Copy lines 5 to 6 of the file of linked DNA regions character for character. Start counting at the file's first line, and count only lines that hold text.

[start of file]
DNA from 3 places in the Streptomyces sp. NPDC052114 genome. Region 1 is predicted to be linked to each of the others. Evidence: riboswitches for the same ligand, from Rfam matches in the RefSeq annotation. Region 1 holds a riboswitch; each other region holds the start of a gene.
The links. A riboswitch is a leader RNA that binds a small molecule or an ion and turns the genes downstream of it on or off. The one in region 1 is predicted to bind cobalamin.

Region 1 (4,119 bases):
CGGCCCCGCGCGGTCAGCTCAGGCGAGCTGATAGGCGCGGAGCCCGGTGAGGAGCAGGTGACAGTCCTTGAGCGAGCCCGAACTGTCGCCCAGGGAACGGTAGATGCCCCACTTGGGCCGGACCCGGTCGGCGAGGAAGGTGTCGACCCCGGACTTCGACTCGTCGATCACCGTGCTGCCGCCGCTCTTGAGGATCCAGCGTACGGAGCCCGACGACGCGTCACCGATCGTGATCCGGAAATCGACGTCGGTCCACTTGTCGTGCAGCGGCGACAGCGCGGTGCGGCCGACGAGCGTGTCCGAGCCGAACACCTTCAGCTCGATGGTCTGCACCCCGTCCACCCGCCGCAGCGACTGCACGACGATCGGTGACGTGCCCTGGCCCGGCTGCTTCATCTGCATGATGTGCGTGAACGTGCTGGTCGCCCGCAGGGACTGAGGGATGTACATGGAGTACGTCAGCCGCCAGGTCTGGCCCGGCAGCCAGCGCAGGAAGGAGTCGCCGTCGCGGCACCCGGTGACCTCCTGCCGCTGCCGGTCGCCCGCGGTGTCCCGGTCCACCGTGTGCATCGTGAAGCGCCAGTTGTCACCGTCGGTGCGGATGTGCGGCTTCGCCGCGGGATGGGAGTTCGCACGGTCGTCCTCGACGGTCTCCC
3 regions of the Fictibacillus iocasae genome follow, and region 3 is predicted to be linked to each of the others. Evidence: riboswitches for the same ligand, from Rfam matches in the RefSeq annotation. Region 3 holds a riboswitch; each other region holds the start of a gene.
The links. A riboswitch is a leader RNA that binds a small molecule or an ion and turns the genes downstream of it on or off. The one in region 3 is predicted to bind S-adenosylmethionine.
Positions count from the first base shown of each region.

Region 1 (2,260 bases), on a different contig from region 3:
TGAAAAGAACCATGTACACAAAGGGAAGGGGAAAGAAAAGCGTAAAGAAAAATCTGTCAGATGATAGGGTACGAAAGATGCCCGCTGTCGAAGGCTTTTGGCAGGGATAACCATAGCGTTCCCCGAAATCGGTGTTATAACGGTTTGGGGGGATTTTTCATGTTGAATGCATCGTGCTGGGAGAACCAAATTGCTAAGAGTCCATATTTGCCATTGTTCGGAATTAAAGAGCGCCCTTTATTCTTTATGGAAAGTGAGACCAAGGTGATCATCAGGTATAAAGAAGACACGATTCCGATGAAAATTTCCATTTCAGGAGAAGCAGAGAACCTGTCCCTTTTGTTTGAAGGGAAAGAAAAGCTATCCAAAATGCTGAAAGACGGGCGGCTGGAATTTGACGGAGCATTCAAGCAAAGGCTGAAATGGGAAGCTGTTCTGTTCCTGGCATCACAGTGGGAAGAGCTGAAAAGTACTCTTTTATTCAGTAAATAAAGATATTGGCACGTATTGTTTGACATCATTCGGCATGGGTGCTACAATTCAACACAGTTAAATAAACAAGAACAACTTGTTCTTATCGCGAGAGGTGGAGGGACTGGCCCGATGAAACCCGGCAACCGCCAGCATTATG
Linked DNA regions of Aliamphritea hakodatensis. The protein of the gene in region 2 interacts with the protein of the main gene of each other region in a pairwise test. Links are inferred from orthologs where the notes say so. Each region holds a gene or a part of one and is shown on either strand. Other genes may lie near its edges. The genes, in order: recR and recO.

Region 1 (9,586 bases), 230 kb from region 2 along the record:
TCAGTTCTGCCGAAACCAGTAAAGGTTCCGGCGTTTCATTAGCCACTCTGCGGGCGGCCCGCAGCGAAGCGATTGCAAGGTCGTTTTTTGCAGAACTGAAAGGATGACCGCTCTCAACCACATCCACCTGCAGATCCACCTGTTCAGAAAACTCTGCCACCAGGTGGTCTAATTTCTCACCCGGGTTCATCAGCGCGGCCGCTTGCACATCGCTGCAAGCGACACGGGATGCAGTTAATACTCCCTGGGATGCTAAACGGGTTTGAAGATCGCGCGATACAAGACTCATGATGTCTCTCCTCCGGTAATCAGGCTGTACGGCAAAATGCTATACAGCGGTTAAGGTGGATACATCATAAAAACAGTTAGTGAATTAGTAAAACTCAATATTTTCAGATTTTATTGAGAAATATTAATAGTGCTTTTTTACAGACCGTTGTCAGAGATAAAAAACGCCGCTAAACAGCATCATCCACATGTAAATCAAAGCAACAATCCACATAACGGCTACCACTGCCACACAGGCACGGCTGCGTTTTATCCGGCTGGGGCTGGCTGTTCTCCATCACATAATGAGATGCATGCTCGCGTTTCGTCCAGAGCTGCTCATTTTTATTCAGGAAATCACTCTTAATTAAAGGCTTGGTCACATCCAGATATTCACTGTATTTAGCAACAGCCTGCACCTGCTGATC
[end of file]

3 regions of the Fictibacillus iocasae genome follow, and region 3 is predicted to be linked to each of the others. Evidence: riboswitches for the same ligand, from Rfam matches in the RefSeq annotation. Region 3 holds a riboswitch; each other region holds the start of a gene.
The links. A riboswitch is a leader RNA that binds a small molecule or an ion and turns the genes downstream of it on or off. The one in region 3 is predicted to bind S-adenosylmethionine.